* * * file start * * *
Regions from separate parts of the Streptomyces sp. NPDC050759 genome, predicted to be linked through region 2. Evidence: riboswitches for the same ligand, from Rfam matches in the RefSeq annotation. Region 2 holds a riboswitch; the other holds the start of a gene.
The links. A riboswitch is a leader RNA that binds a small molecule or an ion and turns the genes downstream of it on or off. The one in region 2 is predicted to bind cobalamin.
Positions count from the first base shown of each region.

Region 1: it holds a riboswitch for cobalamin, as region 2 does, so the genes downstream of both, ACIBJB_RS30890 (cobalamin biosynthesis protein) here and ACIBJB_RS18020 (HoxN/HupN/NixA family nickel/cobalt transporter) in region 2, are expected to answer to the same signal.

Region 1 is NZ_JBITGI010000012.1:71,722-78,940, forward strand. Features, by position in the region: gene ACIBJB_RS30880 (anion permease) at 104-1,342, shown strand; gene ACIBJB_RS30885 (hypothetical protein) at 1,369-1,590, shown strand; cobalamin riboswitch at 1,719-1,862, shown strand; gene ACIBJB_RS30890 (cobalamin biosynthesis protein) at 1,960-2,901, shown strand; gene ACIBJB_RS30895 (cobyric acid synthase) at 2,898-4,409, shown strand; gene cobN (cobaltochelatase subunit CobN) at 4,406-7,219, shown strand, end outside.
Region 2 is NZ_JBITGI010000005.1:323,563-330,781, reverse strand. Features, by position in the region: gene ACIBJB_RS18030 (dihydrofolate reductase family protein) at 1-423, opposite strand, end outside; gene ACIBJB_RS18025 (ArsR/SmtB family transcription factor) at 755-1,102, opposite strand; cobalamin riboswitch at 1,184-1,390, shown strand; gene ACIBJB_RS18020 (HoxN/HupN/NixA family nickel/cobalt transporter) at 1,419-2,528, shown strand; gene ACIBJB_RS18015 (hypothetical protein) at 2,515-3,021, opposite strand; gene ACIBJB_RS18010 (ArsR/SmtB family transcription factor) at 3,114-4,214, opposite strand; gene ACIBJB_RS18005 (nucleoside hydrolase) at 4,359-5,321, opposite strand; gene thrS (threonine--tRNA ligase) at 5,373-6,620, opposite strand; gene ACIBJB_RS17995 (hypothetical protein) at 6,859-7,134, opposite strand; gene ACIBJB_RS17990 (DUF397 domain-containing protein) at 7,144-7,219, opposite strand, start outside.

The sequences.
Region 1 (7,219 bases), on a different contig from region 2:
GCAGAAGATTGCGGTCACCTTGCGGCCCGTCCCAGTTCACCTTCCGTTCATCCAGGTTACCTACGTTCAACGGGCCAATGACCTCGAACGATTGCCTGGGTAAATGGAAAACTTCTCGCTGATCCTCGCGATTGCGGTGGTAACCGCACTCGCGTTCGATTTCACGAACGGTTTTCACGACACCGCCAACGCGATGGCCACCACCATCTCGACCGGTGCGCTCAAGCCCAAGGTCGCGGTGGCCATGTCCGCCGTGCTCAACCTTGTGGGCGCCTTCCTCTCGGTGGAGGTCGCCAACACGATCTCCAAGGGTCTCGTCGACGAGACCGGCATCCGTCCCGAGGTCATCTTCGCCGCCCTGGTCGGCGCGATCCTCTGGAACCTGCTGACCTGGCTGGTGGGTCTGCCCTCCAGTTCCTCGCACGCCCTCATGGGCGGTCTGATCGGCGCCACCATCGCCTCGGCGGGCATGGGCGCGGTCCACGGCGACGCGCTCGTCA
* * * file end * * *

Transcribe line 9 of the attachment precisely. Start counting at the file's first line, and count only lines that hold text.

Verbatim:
GCAGAAGATTGCGGTCACCTTGCGGCCCGTCCCAGTTCACCTTCCGTTCATCCAGGTTACCTACGTTCAACGGGCCAATGACCTCGAACGATTGCCTGGGTAAATGGAAAACTTCTCGCTGATCCTCGCGATTGCGGTGGTAACCGCACTCGCGTTCGATTTCACGAACGGTTTTCACGACACCGCCAACGCGATGGCCACCACCATCTCGACCGGTGCGCTCAAGCCCAAGGTCGCGGTGGCCATGTCCGCCGTGCTCAACCTTGTGGGCGCCTTCCTCTCGGTGGAGGTCGCCAACACGATCTCCAAGGGTCTCGTCGACGAGACCGGCATCCGTCCCGAGGTCATCTTCGCCGCCCTGGTCGGCGCGATCCTCTGGAACCTGCTGACCTGGCTGGTGGGTCTGCCCTCCAGTTCCTCGCACGCCCTCATGGGCGGTCTGATCGGCGCCACCATCGCCTCGGCGGGCATGGGCGCGGTCCACGGCGACGCGCTCGTCA